World has enough food to withstand COVID crisis, says UN agency
Lower-than-expected production levels in China following the relaxation of lockdown measures there could be an indicator that tens of millions more people will have too little to eat globally, the Food and Agriculture Organization of the United Nations (FAO) said on Friday, while noting that there is no shortage of basic foodstuffs.
“Today, we have 821 million people undernourished, so we are talking of an increase of around eight per cent to 10 per cent of that number if there are changes in GDP growth,” said Maximo Torero, FAO Chief Economist and Assistant-Director General for the Economic and Social Development Department.
“Our lowest scenario with two per cent GDP growth is around (a) 30 million increase, our highest scenario is 88 million people going to undernourishment.”
An early assessment of the output of China, the world’s second largest economy, indicated that “despite their coming back to work, we don’t see the level of recovery that was expected”, Mr Torero said.
“On the contrary, it is very slow. And that clearly tells us we are talking of a low level of GDP growth across the world, and that means a lower demand. And that’s something I don’t think we will be able to move.”
In previous health crises, such as the Ebola epidemic in West Africa from 2014-16, FAO reported that restrictions on movement to curb disease transmission impacted heavily on farmers and migrant workers.
Today, the UN agency explained that producers in developing countries have been threatened by measures to contain the spread of the new coronavirus, as these have affected food exports and imports.
In an appeal for the free movement of food across borders “with no restrictions”, Mr Torero said that slowing the flow of food “is the worst that could happen”.
In addition, there was no need for such embargoes, he maintained, given the surplus of staple foods – principally rice, maize and wheat - now available globally.
“There is no reason, no reason, to have a food price crisis like we had in 2007…in the staple world. You have enough food available, it is just a result of logistical problems.”
But worries remain over more fragile, high-value foodstuffs in coming months, such as fruit, meat and fish, as these require far more workers to bring to market within strict deadlines.
Here, the sector is under threat because millions of migrant farmworkers “cannot move because of borders crackdowns”, the FAO official explained, adding that as the pandemic evolves, “concerns emerge about shortages of their labour during planting and harvesting season, affecting especially labour-intensive crops such as fruits and vegetables”.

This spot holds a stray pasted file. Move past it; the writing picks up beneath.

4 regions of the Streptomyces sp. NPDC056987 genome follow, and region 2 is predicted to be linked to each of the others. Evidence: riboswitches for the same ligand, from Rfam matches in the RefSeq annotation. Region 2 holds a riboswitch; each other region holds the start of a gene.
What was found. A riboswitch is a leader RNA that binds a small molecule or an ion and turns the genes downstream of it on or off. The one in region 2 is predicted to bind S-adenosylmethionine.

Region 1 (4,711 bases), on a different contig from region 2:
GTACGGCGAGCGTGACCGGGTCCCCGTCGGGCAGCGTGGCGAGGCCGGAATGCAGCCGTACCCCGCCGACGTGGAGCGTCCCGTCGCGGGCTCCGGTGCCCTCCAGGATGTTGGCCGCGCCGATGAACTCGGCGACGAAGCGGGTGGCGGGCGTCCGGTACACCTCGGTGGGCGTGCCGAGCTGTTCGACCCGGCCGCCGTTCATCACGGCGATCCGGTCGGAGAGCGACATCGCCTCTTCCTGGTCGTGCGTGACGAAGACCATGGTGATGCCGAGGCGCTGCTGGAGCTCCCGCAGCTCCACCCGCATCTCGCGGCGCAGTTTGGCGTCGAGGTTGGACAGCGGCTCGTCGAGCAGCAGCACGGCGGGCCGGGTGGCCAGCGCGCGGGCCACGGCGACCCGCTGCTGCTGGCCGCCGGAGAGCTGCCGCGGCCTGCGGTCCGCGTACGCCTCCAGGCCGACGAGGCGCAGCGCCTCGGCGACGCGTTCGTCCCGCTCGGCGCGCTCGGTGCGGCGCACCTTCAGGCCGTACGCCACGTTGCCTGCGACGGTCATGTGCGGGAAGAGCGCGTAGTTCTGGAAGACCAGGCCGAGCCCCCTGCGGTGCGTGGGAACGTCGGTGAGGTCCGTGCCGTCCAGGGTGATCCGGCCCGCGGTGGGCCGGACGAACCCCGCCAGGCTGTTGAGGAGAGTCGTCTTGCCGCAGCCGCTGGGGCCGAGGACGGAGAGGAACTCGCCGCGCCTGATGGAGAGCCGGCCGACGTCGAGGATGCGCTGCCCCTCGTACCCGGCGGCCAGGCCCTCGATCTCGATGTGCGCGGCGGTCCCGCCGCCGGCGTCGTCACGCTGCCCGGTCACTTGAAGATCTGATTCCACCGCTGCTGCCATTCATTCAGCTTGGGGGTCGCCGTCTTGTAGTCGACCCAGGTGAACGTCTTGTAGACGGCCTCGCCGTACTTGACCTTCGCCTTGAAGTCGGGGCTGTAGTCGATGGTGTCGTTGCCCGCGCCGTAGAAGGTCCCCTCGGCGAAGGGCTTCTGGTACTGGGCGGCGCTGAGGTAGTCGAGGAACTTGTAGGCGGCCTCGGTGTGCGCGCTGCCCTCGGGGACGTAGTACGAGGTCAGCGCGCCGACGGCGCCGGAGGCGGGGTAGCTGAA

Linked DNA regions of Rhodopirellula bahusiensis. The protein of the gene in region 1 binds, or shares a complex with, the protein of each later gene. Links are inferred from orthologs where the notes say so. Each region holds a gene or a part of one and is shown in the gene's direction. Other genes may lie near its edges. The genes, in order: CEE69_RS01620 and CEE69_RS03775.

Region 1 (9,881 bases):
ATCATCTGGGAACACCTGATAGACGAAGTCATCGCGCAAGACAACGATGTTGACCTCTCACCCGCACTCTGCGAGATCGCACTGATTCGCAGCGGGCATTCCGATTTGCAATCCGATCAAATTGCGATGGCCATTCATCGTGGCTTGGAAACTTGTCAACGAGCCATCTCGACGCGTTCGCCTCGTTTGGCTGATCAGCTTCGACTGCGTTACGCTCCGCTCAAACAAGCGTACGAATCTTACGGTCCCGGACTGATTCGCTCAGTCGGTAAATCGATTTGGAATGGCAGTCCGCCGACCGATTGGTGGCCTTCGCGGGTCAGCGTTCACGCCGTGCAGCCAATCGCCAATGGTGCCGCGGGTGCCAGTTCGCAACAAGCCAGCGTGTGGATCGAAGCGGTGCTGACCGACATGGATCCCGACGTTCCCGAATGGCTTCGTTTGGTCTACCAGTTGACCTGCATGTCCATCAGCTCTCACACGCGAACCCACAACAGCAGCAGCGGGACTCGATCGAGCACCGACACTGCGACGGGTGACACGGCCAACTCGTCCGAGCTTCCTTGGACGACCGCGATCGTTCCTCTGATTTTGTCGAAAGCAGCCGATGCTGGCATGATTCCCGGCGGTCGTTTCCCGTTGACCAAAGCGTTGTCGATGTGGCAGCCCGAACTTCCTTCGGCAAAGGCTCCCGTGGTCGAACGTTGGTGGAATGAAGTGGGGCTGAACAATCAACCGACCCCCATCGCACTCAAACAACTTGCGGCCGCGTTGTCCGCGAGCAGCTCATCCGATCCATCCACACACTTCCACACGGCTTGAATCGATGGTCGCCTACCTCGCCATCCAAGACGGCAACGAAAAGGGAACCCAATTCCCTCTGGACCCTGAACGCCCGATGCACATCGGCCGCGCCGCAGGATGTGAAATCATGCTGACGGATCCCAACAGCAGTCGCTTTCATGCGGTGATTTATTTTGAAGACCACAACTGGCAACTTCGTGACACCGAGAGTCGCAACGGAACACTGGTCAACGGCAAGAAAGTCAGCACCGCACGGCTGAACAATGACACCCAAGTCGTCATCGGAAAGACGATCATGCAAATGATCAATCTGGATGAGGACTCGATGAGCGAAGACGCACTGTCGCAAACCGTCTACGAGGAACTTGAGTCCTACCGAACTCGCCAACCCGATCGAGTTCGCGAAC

Mr Torero added: “The high-value commodities – fruits, vegetables, meats – are more labour intensive…the labour force has been affected because of the lockdowns, because of the health issues. Not only that, they are more affected by logistical issues because the commodities are perishable. And those are where we are seeing some complexities and that’s where we are saying to countries that they need to put them as a priority sector, because we need to protect the value chain so that the labour force can keep moving during the harvest, and so that the value chain continues to operate.”
One of FAO’s key concerns is the vulnerability of mainly poor, export-led economies as the pandemic grinds on; their workers are unlikely to benefit from the injection of billions of dollars into the global marketplace to support trade by richer, industrialised countries, as local currencies suffer against stronger denominations, it believes.
“The money that is being pumped into the system has several effects; one effect is devaluation; which will make things more expensive, for sure,” said Mr Torero. “But that doesn’t mean that the farmers will get bigger prices, it means that the price that the importer countries will have to pay in the local currency will be higher.”
To mitigate the pandemic’s impacts on food and agriculture, FAO’s recommendations include urging countries to meet the food needs of vulnerable populations, boost their social protection programmes, keep global food trade going, keep the domestic supply chain gears moving, and support smallholder farmers’ ability to increase food production.
Such measures are needed urgently given the already high global jobless figures, Mr Torero said, with “21 million unemployed in the US and the levels of unemployment we are observing in most developing countries which are mostly informal economies (where) they won’t get the formal support”.
He added: “The millions that are being pumped won’t be touching them. It will be very difficult, in order to touch them. If that would happen in the European countries and even in the US, the way companies can adjust is extremely flexible; labour regulations are different in Europe.”